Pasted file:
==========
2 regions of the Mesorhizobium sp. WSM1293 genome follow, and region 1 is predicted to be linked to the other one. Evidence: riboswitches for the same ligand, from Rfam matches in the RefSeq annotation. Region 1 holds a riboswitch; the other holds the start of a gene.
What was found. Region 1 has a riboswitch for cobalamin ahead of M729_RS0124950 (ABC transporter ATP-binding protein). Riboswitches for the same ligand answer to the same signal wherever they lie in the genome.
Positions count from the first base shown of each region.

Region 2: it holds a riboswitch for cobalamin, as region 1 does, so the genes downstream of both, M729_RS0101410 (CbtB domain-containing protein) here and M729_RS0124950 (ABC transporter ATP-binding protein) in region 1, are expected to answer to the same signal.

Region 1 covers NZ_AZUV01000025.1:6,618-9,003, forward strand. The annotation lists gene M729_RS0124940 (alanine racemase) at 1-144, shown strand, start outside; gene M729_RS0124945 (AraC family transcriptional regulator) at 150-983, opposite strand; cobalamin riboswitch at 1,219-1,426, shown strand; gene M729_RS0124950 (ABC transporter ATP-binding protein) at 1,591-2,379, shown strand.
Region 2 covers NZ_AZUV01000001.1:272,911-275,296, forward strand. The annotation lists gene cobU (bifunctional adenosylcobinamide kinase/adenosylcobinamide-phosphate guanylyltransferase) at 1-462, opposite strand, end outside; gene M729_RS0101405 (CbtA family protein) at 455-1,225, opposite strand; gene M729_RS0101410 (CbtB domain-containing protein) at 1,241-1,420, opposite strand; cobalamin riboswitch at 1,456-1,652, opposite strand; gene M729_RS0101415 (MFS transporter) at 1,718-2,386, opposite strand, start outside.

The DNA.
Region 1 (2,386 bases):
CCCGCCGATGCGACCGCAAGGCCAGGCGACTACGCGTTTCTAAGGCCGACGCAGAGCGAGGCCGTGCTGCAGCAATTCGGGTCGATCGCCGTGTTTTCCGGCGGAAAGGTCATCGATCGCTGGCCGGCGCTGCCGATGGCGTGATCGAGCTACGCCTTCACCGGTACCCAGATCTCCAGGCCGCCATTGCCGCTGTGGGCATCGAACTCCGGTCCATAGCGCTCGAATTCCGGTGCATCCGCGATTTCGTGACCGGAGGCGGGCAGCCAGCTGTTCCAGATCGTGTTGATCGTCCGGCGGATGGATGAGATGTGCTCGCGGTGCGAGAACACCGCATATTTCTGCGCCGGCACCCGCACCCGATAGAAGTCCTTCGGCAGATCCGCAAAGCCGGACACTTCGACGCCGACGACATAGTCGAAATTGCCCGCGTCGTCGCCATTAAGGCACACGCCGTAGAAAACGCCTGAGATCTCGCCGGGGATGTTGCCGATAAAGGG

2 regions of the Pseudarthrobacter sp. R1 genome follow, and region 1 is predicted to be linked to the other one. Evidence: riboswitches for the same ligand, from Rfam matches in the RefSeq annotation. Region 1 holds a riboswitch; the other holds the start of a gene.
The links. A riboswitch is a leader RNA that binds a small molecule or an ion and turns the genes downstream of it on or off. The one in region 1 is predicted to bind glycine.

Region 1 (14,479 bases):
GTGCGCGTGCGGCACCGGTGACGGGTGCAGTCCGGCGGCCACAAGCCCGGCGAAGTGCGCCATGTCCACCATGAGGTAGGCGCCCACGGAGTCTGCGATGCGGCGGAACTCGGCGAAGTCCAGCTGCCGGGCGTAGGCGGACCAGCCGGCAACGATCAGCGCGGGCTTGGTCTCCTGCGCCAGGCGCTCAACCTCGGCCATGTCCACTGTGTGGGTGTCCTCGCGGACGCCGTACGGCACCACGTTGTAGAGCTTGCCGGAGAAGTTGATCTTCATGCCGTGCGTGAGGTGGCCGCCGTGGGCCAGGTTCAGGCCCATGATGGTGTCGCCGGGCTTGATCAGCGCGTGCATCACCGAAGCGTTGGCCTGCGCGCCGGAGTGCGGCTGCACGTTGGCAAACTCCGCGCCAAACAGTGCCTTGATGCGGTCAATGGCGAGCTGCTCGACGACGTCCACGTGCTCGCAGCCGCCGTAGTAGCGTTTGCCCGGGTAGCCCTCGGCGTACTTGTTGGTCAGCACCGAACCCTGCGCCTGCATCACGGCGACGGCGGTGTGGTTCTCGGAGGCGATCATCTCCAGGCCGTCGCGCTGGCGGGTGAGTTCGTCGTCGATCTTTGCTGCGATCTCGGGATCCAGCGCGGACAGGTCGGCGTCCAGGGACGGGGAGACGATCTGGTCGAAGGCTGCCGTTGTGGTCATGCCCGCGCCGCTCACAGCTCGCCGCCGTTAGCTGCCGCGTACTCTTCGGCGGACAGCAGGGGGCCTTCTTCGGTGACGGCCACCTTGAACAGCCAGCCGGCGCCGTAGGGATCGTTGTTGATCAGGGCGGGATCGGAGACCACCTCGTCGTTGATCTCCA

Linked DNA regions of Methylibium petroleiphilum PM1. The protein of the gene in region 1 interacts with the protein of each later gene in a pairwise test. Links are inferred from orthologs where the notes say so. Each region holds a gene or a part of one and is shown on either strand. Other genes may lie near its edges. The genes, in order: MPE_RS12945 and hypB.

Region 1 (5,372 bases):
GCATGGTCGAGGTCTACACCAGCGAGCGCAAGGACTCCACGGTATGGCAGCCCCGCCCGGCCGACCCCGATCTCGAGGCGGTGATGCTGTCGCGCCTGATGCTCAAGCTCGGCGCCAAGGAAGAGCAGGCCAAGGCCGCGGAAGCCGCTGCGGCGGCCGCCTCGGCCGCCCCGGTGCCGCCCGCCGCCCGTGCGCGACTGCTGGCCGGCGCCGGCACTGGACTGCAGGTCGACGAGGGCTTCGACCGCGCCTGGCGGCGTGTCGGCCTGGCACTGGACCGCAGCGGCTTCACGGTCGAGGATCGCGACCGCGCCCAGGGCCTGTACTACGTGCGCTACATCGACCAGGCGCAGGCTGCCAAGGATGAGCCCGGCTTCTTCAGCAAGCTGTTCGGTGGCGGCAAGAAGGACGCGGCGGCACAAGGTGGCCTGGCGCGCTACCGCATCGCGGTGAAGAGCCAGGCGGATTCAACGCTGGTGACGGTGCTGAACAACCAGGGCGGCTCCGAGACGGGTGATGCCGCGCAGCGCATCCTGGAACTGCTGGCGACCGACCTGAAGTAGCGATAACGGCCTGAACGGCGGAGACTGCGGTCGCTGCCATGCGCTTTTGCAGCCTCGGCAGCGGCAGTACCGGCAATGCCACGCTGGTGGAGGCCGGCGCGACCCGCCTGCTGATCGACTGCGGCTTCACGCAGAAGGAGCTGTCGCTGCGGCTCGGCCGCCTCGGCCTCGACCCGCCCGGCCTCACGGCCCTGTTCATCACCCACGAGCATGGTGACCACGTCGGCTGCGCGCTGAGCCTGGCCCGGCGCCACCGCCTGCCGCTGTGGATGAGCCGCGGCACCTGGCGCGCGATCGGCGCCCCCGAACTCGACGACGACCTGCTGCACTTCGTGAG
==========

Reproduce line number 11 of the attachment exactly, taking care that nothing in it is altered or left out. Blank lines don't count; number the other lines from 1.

The links. A riboswitch is a leader RNA that binds a small molecule or an ion and turns the genes downstream of it on or off. The one in region 1 is predicted to bind glycine.